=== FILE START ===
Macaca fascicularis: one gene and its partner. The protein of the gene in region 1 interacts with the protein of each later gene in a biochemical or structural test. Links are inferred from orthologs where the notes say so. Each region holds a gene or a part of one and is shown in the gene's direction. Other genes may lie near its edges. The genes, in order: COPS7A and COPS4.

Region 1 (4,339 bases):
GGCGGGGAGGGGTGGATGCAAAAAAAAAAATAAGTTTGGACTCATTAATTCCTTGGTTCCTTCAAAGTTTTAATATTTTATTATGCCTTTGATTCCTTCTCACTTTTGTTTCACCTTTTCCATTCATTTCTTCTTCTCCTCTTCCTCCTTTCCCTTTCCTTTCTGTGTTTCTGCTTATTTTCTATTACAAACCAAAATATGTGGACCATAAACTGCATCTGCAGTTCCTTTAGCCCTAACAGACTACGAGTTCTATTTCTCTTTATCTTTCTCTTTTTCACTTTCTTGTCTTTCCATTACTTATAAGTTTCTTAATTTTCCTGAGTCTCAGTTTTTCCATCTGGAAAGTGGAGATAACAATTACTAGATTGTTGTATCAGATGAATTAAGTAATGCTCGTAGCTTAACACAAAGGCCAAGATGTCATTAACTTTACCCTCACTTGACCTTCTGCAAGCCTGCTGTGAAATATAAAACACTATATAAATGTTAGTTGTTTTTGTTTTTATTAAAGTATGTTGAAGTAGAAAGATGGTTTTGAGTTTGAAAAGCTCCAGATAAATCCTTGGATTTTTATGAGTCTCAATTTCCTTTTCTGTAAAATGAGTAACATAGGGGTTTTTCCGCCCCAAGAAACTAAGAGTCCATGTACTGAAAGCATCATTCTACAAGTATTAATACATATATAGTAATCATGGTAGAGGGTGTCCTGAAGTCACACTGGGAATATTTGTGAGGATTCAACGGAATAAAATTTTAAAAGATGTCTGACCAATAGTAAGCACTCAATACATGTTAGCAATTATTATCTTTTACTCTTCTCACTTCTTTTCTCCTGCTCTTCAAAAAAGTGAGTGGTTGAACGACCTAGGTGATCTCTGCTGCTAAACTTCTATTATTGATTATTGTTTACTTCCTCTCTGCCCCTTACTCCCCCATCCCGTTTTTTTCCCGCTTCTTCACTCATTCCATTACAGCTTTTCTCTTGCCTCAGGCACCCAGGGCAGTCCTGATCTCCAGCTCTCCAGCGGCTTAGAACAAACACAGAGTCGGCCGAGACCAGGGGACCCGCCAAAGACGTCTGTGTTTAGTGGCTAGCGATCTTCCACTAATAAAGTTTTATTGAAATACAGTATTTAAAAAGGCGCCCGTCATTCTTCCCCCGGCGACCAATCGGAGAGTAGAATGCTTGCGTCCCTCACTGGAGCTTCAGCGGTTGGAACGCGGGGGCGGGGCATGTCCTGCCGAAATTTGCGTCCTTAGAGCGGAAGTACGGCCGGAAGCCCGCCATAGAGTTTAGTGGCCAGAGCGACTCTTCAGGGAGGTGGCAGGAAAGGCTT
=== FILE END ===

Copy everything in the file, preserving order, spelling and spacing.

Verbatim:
Macaca fascicularis: one gene and its partner. The protein of the gene in region 1 interacts with the protein of each later gene in a biochemical or structural test. Links are inferred from orthologs where the notes say so. Each region holds a gene or a part of one and is shown in the gene's direction. Other genes may lie near its edges. The genes, in order: COPS7A and COPS4.

Region 1 (4,339 bases):
GGCGGGGAGGGGTGGATGCAAAAAAAAAAATAAGTTTGGACTCATTAATTCCTTGGTTCCTTCAAAGTTTTAATATTTTATTATGCCTTTGATTCCTTCTCACTTTTGTTTCACCTTTTCCATTCATTTCTTCTTCTCCTCTTCCTCCTTTCCCTTTCCTTTCTGTGTTTCTGCTTATTTTCTATTACAAACCAAAATATGTGGACCATAAACTGCATCTGCAGTTCCTTTAGCCCTAACAGACTACGAGTTCTATTTCTCTTTATCTTTCTCTTTTTCACTTTCTTGTCTTTCCATTACTTATAAGTTTCTTAATTTTCCTGAGTCTCAGTTTTTCCATCTGGAAAGTGGAGATAACAATTACTAGATTGTTGTATCAGATGAATTAAGTAATGCTCGTAGCTTAACACAAAGGCCAAGATGTCATTAACTTTACCCTCACTTGACCTTCTGCAAGCCTGCTGTGAAATATAAAACACTATATAAATGTTAGTTGTTTTTGTTTTTATTAAAGTATGTTGAAGTAGAAAGATGGTTTTGAGTTTGAAAAGCTCCAGATAAATCCTTGGATTTTTATGAGTCTCAATTTCCTTTTCTGTAAAATGAGTAACATAGGGGTTTTTCCGCCCCAAGAAACTAAGAGTCCATGTACTGAAAGCATCATTCTACAAGTATTAATACATATATAGTAATCATGGTAGAGGGTGTCCTGAAGTCACACTGGGAATATTTGTGAGGATTCAACGGAATAAAATTTTAAAAGATGTCTGACCAATAGTAAGCACTCAATACATGTTAGCAATTATTATCTTTTACTCTTCTCACTTCTTTTCTCCTGCTCTTCAAAAAAGTGAGTGGTTGAACGACCTAGGTGATCTCTGCTGCTAAACTTCTATTATTGATTATTGTTTACTTCCTCTCTGCCCCTTACTCCCCCATCCCGTTTTTTTCCCGCTTCTTCACTCATTCCATTACAGCTTTTCTCTTGCCTCAGGCACCCAGGGCAGTCCTGATCTCCAGCTCTCCAGCGGCTTAGAACAAACACAGAGTCGGCCGAGACCAGGGGACCCGCCAAAGACGTCTGTGTTTAGTGGCTAGCGATCTTCCACTAATAAAGTTTTATTGAAATACAGTATTTAAAAAGGCGCCCGTCATTCTTCCCCCGGCGACCAATCGGAGAGTAGAATGCTTGCGTCCCTCACTGGAGCTTCAGCGGTTGGAACGCGGGGGCGGGGCATGTCCTGCCGAAATTTGCGTCCTTAGAGCGGAAGTACGGCCGGAAGCCCGCCATAGAGTTTAGTGGCCAGAGCGACTCTTCAGGGAGGTGGCAGGAAAGGCTT